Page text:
So it is THE critical issue in managing healthcare costs. How is it measured if we are not “making” anything?

How productivity is measured

Productivity for our industry is measured as worked hours(WH)/unit of service (UOS). The unit of service will not be the same for every department. For example, the UOS for a nursing unit would be a patient day. The productivity measure would look at worked hours per patient day (often abbreviated as HPPD -hours per patient day).

The unit of service for radiology might be diagnostic exams. For Physical therapy, it might be treatments. You get the picture -the UOS is whatever the “product” or output is for the specific department.

To measure the productivity of a nursing unit for a week, one would take the worked hours for the week divided by the total patient days for the same period. This will give you the ratio of hours/patient day and tell you how productive the unit was. A typical med-surg unit will operate with 7.6-9.0 HPPD.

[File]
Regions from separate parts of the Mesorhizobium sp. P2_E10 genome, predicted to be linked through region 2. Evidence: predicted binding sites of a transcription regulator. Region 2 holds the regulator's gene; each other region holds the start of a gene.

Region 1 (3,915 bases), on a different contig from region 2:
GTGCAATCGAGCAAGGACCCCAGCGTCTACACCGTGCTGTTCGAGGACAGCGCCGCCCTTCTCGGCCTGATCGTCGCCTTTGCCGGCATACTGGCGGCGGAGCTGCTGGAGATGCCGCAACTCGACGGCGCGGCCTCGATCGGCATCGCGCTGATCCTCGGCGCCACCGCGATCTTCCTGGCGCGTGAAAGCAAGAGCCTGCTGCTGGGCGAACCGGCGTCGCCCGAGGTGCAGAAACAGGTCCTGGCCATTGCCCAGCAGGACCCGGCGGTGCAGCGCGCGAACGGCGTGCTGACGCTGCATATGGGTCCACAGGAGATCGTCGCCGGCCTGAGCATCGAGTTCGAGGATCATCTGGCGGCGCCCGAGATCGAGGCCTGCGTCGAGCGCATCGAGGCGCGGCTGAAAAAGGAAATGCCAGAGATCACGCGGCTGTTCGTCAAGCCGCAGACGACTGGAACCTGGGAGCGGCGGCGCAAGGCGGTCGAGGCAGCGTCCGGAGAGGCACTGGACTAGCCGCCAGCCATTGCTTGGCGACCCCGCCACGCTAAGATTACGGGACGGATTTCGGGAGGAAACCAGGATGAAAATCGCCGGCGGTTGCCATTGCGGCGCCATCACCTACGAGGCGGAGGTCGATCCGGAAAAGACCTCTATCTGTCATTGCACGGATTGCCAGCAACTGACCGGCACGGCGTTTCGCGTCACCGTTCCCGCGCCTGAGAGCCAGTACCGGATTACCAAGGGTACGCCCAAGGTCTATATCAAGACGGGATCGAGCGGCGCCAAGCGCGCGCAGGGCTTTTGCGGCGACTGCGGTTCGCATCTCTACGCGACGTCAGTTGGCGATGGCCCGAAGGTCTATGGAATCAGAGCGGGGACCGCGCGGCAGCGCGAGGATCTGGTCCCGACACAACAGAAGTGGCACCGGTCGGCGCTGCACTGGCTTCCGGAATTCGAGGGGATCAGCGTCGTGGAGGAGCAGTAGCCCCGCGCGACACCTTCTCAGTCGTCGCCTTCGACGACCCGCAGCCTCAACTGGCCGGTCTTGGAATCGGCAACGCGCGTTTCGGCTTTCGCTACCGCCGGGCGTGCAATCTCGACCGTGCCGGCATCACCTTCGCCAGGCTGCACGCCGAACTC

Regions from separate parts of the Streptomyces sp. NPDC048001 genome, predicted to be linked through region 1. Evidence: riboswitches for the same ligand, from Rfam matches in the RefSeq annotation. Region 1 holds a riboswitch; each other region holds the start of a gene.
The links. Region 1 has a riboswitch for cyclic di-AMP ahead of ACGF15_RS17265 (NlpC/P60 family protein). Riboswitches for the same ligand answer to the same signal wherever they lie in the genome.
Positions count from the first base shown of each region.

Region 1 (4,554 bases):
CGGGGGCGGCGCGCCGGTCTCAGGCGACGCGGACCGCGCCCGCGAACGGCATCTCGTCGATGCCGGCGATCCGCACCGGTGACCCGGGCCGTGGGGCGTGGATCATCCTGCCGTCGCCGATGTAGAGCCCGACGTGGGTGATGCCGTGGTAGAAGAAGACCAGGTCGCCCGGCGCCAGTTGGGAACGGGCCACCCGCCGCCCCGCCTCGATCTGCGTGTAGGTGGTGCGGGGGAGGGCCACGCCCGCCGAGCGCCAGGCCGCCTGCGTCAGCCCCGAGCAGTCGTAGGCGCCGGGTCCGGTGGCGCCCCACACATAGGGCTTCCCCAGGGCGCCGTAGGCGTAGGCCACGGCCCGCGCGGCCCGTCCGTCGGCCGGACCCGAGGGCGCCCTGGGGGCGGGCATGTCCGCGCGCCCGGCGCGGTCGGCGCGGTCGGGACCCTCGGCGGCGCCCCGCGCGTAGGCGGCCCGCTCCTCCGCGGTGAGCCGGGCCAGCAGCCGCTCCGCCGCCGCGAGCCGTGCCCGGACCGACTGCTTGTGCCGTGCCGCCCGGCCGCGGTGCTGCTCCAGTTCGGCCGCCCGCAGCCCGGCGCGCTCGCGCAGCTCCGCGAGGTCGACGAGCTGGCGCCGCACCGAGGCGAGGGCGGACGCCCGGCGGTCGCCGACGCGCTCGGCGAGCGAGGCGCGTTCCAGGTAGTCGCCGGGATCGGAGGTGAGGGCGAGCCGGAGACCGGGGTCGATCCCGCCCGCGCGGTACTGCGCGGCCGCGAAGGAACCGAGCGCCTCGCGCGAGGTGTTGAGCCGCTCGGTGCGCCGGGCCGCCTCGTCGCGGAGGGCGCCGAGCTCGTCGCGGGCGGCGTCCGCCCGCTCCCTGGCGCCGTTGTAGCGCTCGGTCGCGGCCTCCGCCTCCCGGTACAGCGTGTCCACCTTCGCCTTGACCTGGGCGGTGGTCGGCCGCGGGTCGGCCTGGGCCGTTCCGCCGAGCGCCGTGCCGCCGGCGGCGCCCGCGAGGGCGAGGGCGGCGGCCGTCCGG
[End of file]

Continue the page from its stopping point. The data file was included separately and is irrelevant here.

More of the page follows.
Departments that have work volume that varies on a day-to-day basis use this ratio and are generally referred to as “variable“. However, there are other departments whose workload does not necessary change daily. These may be departments like housekeeping, Human Resources, Finance, etc. These departments are generally referred to as “fixed“.

Generally, clinical departments are variable and most support departments are fixed. There are some exceptions to both but that is good rule for a basic understanding.

So for each cost center, productivity can be expressed either as a ratio of worked hours/UOS or as a fixed predetermined number.

This is how productivity would be examined for each department. ( There is also a method for determining the productivity for the organization as a whole but this involves factoring in the outpatient revenue and is based upon AOB-Adjusted Occupied Bed). How that is done will be saved for another post.

A simple way to start

If your organization does not have a formal productivity management program in place, you can start monitoring what it is for the various departments by:

  • Obtaining the actual worked hours for a given period (usually a payroll period)
  • Obtaining the work volume for the same period (census data for the nursing units, related volume for the clinical departments) 

It is fairly simple to measure productivity for nursing units as the official census is readily available. It is more difficult for the other clinical areas. You don’t want the revenue from these areas, you want the number of procedures.